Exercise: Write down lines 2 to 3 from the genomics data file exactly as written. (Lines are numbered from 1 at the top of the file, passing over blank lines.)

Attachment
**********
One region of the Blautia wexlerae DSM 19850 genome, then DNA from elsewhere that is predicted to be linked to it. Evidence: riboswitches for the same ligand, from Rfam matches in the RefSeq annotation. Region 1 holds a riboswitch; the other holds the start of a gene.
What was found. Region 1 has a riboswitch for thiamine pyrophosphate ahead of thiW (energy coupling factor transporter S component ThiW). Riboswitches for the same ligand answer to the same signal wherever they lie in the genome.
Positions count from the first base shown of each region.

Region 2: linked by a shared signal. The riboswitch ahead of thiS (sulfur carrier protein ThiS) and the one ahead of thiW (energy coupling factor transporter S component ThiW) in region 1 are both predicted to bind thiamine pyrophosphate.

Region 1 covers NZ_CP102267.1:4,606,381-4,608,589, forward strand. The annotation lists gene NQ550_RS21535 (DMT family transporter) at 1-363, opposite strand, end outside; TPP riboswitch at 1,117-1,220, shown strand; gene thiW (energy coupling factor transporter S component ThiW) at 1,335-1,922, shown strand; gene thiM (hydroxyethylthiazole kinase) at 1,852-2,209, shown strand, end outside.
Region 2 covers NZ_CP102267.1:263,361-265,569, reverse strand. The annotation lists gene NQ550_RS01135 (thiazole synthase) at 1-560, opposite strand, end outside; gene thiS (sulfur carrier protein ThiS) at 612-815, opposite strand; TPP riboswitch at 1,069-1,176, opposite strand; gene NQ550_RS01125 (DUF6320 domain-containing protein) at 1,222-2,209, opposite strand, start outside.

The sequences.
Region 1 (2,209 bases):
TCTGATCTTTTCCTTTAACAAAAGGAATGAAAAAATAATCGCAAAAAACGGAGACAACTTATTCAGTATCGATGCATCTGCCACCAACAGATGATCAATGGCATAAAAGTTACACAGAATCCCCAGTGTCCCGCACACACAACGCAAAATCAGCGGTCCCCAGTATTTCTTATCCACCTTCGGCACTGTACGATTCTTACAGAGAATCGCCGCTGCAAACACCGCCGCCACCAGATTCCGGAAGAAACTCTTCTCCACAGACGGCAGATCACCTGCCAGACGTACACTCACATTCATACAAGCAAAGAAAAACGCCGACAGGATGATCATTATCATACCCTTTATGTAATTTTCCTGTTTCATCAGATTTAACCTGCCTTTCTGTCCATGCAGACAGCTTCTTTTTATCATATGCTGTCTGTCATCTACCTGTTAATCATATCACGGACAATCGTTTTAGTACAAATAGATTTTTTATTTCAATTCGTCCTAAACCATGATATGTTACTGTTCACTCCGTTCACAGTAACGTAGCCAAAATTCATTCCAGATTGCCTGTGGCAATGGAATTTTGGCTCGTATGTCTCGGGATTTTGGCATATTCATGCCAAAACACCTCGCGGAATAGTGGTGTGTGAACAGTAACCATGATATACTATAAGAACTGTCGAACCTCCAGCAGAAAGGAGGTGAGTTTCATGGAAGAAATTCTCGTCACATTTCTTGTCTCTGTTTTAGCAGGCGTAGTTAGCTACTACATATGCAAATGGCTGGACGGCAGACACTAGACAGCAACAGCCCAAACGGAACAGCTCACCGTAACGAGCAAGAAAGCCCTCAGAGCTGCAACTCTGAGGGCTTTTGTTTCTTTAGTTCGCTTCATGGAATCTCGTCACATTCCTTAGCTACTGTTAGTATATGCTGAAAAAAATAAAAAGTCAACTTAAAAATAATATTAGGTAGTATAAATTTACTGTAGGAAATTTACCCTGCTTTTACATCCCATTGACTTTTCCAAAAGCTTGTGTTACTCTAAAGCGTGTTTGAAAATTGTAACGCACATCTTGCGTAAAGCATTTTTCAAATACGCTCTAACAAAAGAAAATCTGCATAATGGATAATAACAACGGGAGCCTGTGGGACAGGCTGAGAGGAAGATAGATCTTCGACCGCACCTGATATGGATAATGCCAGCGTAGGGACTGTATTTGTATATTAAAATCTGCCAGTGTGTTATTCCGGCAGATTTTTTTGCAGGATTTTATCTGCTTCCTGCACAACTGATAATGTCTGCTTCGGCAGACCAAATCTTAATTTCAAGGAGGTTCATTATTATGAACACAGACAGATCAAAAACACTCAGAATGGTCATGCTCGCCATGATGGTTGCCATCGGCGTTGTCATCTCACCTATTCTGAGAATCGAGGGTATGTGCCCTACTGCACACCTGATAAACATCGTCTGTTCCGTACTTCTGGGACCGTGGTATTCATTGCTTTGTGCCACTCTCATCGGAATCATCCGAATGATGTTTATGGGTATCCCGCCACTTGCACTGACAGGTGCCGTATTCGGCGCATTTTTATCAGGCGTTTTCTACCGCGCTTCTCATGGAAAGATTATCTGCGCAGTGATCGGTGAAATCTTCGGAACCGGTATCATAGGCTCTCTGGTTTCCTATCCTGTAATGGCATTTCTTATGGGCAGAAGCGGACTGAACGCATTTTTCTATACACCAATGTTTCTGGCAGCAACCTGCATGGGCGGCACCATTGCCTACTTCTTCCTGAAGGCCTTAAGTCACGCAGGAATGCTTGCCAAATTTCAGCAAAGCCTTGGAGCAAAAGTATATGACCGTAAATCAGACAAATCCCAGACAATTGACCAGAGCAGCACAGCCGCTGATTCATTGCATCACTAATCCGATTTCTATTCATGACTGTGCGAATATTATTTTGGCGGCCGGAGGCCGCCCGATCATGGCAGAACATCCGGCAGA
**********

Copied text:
What was found. Region 1 has a riboswitch for thiamine pyrophosphate ahead of thiW (energy coupling factor transporter S component ThiW). Riboswitches for the same ligand answer to the same signal wherever they lie in the genome.
Positions count from the first base shown of each region.